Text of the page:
from Asia Unbound

What will the U.S. Reaction Be to Thailand’s Election?

June 21, 2011

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A supporter of Yingluck Shinawatra, sister of toppled premier Thaksin Shinawatra and the prime ministerial candidate for the country’s biggest opposition Pheu Thai Party, holds her poster in front of a building decorated with banners of the Democrat party in Bangkok’s notorious Klong Toey slum June 21, 2011.
A supporter of Yingluck Shinawatra, sister of toppled premier Thaksin Shinawatra and the prime ministerial candidate for the country's biggest opposition Pheu Thai Party, holds her poster in front of a building decorated with banners of the Democrat party in Bangkok's notorious Klong Toey slum June 21, 2011. (Damir Sagolj/Courtesy Reuters)

In the run up to Thailand’s national elections on July 3, most U.S. officials have said very little about the country and its poll. At recent events, for example, Assistant Secretary of State Kurt Campbell has tended to brush over discussions of Thailand before going on to emphasize the United States’ other treaty allies and close partners in Southeast Asia, such as Singapore, the Philippines, and Vietnam.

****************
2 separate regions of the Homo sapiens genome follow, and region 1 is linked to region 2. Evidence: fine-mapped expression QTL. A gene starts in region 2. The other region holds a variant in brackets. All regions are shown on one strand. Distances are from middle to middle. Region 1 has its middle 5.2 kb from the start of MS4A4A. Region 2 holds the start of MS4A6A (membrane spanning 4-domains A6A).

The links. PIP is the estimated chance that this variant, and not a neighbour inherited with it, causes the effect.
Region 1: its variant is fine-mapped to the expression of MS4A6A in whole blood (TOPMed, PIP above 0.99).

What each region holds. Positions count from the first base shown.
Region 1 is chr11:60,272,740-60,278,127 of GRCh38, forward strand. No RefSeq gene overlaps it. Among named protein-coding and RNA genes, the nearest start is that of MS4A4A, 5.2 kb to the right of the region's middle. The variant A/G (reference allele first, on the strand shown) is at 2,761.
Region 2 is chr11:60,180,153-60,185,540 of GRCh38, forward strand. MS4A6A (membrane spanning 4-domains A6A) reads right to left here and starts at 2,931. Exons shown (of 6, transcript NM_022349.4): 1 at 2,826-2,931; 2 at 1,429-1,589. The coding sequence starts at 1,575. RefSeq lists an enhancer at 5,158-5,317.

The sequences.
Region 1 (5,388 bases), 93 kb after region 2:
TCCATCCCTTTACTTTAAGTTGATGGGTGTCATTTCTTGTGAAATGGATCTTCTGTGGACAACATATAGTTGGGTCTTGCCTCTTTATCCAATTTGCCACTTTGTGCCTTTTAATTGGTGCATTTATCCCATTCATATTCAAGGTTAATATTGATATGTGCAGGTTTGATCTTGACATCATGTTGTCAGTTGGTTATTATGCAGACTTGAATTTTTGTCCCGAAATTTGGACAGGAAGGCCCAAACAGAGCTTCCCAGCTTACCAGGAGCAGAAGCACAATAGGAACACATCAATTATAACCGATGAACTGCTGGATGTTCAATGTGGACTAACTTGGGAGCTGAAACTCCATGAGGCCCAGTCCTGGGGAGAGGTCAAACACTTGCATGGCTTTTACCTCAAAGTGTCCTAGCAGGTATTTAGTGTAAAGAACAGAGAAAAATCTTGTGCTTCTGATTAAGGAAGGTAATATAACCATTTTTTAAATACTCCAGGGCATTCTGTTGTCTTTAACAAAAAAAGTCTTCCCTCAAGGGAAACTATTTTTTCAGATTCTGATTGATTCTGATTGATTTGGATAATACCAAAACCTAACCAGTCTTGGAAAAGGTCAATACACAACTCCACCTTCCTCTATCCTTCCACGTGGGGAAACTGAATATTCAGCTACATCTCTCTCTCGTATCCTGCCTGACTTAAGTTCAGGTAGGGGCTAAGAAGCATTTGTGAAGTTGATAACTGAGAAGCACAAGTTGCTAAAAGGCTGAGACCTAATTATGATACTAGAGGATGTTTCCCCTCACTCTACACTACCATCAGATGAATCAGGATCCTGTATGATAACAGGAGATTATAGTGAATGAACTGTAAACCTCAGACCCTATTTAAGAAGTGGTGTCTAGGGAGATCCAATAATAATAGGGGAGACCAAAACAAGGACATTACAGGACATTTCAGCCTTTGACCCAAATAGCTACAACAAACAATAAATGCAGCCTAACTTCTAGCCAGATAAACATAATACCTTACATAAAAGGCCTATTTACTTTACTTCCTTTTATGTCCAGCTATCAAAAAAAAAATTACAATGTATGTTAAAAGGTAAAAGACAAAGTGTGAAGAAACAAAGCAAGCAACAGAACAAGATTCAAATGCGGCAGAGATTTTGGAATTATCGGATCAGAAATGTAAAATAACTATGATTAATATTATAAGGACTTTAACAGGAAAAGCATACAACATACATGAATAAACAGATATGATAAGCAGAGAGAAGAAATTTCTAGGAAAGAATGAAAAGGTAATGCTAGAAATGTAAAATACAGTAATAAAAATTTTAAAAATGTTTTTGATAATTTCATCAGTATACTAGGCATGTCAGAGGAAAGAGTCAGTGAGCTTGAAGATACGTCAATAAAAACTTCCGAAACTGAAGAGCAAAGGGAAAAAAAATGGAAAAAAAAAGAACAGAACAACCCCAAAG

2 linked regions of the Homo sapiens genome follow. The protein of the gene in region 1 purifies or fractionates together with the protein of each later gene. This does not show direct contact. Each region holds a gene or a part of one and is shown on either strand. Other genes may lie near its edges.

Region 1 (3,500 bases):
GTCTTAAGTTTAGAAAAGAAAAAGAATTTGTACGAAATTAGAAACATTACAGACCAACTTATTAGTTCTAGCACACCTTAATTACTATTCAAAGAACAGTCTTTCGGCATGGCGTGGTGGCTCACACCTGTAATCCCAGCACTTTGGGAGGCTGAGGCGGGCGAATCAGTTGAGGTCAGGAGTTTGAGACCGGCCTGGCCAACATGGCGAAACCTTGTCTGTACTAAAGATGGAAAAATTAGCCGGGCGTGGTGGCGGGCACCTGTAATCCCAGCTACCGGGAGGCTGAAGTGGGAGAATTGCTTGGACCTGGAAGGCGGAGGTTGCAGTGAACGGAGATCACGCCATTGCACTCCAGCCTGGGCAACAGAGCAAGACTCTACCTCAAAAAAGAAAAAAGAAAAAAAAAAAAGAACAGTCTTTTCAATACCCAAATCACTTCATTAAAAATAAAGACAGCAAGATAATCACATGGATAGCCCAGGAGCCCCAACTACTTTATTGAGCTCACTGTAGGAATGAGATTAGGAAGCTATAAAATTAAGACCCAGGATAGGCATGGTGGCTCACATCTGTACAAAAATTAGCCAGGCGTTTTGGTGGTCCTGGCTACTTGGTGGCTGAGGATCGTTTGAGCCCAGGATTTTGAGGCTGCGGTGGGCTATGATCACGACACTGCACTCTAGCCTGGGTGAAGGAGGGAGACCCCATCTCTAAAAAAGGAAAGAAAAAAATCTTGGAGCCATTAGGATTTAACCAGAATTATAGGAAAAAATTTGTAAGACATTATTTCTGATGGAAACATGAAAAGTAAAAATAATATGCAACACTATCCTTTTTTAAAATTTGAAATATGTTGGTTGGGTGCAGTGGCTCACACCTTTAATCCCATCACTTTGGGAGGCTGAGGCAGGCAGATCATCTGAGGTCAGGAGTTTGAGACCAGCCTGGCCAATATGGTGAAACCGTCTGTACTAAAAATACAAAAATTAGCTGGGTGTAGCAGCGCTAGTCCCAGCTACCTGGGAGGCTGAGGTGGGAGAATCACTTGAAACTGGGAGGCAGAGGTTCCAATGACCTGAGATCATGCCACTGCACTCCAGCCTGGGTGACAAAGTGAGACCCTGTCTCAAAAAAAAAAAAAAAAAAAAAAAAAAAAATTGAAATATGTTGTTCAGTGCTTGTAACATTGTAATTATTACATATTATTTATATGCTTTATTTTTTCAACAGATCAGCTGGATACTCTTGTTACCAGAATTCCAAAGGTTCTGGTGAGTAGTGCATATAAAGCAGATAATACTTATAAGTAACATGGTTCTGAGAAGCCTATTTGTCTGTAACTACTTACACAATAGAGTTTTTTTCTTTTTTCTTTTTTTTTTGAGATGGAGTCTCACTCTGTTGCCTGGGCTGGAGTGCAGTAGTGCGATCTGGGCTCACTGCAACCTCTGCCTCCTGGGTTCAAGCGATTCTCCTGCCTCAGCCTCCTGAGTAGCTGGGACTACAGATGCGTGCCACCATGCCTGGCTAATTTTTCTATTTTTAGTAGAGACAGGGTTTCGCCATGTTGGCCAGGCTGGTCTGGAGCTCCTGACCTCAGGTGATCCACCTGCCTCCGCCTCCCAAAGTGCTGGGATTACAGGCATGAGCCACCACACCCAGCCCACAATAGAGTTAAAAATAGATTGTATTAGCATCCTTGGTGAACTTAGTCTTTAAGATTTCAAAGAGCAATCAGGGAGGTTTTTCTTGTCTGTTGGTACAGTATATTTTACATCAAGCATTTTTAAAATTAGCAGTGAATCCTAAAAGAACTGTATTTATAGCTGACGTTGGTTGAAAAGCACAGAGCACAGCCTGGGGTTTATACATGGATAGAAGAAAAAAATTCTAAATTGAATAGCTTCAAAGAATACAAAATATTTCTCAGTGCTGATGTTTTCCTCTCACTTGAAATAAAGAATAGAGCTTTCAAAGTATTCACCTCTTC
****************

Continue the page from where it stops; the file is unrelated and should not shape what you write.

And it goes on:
That is probably a wise move – for now. As Bangkok Pundit notes, though polls suggest that the opposition Puea Thai party is likely to win, and possibly with a large majority. Thai polls are notoriously unreliable, so the Democrat Party and their smaller party partners could still pull off enough of a victory that would allow the Democrats to put together a ruling coalition in parliament.

Still, after the election, the U.S. is not going to be able to simply defer talking about Thailand any more. Washington will need to have a clear policy if the military steps in again, as army commander in chief Prayuth Chan-Ocha already has obliquely warned in public statements. Unlike in 2006, the U.S. cannot this time even tacitly tolerate a coup, since the Thai military already has shown, in 2006 and 2007, that a coup will only set back the country’s economy and democratic progress badly. A coup this time should result in suspension of future Cobra Gold U.S.-Thai joint military exercises, and should result in the kind of harsh condemnation of the military’s actions that the U.S. would deliver in the case of nearly any other country. Though some American analysts worry that such a condemnation would push Thailand closer to China, that’s a risk that – at this point – is probably worth taking, given that the Thai government still cannot rely upon Beijing for much of its military needs.

What’s more, the administration should be prepared to warn Puea Thai, as well, if it wins the election and immediately tries to use a mandate to launch its own cycle of recriminations against the judges, bureaucrats, and army officers it believes have made life tough for Thaksin supporters over the past five years. After the poll, no matter what the result, Thailand will need some kind of cooling down period, and a new cycle of recriminations would hardly help lower the temperature.

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